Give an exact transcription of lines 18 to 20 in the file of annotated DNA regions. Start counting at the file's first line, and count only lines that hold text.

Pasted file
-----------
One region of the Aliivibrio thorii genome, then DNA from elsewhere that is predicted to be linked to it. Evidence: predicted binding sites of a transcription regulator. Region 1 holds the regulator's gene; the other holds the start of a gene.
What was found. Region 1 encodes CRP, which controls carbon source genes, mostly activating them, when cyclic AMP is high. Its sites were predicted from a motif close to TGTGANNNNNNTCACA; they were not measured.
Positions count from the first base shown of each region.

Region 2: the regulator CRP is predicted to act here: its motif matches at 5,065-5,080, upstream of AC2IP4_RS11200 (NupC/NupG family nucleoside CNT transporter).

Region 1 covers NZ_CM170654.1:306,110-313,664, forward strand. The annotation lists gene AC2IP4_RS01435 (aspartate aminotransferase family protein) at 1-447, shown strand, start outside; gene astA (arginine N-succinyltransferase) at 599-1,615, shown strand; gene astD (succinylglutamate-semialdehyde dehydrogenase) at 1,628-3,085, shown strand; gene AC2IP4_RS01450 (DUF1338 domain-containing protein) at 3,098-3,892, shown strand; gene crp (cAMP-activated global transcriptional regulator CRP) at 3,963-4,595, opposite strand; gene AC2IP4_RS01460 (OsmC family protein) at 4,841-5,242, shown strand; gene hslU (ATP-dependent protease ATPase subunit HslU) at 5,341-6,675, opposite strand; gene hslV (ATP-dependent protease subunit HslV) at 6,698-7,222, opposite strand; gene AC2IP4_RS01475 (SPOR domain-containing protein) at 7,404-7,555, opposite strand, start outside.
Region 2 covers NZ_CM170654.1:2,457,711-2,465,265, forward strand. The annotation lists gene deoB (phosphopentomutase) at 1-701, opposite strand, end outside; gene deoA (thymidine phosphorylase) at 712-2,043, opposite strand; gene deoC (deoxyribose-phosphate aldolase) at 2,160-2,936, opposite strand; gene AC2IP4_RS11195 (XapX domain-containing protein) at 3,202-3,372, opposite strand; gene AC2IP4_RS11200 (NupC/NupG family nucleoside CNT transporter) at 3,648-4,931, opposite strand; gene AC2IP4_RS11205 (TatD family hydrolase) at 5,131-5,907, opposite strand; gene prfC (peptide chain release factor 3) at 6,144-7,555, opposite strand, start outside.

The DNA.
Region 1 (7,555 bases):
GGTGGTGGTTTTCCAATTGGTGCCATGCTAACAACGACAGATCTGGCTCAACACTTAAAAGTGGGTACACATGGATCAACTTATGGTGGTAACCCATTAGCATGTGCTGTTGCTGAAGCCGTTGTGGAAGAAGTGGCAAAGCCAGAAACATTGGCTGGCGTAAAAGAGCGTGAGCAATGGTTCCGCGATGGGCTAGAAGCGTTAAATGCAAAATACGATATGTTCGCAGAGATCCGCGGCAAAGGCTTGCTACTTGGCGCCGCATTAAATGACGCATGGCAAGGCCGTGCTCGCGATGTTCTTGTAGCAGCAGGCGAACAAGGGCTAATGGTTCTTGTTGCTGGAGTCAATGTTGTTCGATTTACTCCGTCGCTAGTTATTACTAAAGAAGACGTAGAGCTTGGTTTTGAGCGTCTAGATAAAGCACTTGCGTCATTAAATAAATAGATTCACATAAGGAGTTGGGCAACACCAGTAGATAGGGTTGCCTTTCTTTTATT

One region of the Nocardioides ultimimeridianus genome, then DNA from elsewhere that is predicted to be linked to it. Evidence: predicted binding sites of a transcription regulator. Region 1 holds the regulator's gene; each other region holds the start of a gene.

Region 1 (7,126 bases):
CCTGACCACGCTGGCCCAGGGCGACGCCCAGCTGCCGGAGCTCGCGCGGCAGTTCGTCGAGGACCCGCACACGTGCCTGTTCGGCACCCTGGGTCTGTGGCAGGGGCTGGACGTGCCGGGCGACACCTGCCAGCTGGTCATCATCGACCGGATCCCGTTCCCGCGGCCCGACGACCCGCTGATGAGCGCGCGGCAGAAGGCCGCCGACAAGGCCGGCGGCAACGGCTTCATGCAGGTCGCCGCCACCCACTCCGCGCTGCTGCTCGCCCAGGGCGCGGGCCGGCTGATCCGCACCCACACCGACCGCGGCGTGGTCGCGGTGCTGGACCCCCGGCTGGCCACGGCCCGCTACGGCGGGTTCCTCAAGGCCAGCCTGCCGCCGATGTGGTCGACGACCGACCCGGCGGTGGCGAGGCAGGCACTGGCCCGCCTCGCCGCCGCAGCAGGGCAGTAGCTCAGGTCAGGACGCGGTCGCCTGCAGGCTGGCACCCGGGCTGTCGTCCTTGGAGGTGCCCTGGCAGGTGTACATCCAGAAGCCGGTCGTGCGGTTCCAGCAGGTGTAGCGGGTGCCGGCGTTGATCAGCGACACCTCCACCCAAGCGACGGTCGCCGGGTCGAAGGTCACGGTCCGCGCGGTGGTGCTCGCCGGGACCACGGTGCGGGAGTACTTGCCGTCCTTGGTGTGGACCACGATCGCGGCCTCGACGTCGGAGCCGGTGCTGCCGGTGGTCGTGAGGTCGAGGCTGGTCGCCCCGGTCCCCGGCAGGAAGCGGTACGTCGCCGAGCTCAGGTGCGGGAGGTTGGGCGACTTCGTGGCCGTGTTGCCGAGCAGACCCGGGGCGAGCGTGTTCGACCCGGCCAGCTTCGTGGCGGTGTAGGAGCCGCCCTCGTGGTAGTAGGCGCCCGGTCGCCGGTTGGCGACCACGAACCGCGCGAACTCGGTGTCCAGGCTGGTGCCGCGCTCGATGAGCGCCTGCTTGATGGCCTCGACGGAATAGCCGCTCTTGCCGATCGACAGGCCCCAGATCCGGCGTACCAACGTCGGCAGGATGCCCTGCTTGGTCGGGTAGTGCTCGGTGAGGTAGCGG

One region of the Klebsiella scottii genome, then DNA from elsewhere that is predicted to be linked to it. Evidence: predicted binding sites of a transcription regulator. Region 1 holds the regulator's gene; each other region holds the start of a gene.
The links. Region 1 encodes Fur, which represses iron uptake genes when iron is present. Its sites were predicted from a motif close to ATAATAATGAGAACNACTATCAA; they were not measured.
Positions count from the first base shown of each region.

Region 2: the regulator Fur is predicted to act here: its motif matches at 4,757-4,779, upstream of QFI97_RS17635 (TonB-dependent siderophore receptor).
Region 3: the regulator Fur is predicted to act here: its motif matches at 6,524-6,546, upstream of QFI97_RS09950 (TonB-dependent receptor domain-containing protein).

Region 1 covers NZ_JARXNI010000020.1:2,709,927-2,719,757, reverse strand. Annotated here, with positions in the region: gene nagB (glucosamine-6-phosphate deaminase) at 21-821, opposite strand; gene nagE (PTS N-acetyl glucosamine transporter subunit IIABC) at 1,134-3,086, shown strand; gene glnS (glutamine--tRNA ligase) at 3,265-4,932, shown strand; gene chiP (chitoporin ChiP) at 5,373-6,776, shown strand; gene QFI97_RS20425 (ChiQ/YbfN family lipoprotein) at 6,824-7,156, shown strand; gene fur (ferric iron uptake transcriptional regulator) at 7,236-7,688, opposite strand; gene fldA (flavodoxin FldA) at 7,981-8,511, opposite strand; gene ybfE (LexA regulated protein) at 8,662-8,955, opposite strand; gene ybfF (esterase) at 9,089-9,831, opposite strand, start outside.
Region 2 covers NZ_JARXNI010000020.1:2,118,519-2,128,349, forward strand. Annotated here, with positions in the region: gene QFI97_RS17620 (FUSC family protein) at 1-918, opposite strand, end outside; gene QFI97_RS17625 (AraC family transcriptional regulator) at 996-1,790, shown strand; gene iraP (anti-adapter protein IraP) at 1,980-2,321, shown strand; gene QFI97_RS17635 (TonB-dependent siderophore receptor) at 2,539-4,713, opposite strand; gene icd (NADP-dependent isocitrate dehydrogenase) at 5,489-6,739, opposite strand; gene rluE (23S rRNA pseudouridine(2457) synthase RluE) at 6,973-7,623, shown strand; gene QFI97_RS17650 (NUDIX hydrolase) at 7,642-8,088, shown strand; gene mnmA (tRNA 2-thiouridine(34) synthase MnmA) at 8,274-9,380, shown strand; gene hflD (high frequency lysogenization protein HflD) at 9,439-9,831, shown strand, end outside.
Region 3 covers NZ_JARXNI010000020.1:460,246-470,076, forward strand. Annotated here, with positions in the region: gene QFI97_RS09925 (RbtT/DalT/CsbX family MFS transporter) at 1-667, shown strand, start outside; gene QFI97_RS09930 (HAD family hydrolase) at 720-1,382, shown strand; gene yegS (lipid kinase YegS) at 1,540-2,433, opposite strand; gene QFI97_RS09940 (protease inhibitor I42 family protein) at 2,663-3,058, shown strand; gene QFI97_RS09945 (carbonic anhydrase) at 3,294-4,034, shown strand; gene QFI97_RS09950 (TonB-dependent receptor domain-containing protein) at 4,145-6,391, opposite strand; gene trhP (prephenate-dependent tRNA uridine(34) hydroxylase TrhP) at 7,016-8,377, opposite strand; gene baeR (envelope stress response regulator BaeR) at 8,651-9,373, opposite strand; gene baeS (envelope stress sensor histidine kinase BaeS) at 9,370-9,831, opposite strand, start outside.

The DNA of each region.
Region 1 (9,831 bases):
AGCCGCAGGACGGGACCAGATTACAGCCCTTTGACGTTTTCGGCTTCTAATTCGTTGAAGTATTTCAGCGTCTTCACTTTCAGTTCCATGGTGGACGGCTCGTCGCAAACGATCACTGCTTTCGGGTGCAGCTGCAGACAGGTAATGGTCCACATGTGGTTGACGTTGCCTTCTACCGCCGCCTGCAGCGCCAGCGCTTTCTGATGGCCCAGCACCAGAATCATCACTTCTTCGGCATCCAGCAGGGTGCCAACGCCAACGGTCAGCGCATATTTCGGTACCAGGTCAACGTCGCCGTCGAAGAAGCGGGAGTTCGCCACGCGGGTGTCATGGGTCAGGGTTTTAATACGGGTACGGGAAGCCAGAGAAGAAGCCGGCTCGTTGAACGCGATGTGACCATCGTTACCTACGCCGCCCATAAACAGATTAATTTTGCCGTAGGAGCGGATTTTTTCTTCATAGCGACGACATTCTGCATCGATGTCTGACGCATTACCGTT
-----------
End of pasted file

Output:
Region 1 covers NZ_JARXNI010000020.1:2,709,927-2,719,757, reverse strand. Annotated here, with positions in the region: gene nagB (glucosamine-6-phosphate deaminase) at 21-821, opposite strand; gene nagE (PTS N-acetyl glucosamine transporter subunit IIABC) at 1,134-3,086, shown strand; gene glnS (glutamine--tRNA ligase) at 3,265-4,932, shown strand; gene chiP (chitoporin ChiP) at 5,373-6,776, shown strand; gene QFI97_RS20425 (ChiQ/YbfN family lipoprotein) at 6,824-7,156, shown strand; gene fur (ferric iron uptake transcriptional regulator) at 7,236-7,688, opposite strand; gene fldA (flavodoxin FldA) at 7,981-8,511, opposite strand; gene ybfE (LexA regulated protein) at 8,662-8,955, opposite strand; gene ybfF (esterase) at 9,089-9,831, opposite strand, start outside.
Region 2 covers NZ_JARXNI010000020.1:2,118,519-2,128,349, forward strand. Annotated here, with positions in the region: gene QFI97_RS17620 (FUSC family protein) at 1-918, opposite strand, end outside; gene QFI97_RS17625 (AraC family transcriptional regulator) at 996-1,790, shown strand; gene iraP (anti-adapter protein IraP) at 1,980-2,321, shown strand; gene QFI97_RS17635 (TonB-dependent siderophore receptor) at 2,539-4,713, opposite strand; gene icd (NADP-dependent isocitrate dehydrogenase) at 5,489-6,739, opposite strand; gene rluE (23S rRNA pseudouridine(2457) synthase RluE) at 6,973-7,623, shown strand; gene QFI97_RS17650 (NUDIX hydrolase) at 7,642-8,088, shown strand; gene mnmA (tRNA 2-thiouridine(34) synthase MnmA) at 8,274-9,380, shown strand; gene hflD (high frequency lysogenization protein HflD) at 9,439-9,831, shown strand, end outside.
Region 3 covers NZ_JARXNI010000020.1:460,246-470,076, forward strand. Annotated here, with positions in the region: gene QFI97_RS09925 (RbtT/DalT/CsbX family MFS transporter) at 1-667, shown strand, start outside; gene QFI97_RS09930 (HAD family hydrolase) at 720-1,382, shown strand; gene yegS (lipid kinase YegS) at 1,540-2,433, opposite strand; gene QFI97_RS09940 (protease inhibitor I42 family protein) at 2,663-3,058, shown strand; gene QFI97_RS09945 (carbonic anhydrase) at 3,294-4,034, shown strand; gene QFI97_RS09950 (TonB-dependent receptor domain-containing protein) at 4,145-6,391, opposite strand; gene trhP (prephenate-dependent tRNA uridine(34) hydroxylase TrhP) at 7,016-8,377, opposite strand; gene baeR (envelope stress response regulator BaeR) at 8,651-9,373, opposite strand; gene baeS (envelope stress sensor histidine kinase BaeS) at 9,370-9,831, opposite strand, start outside.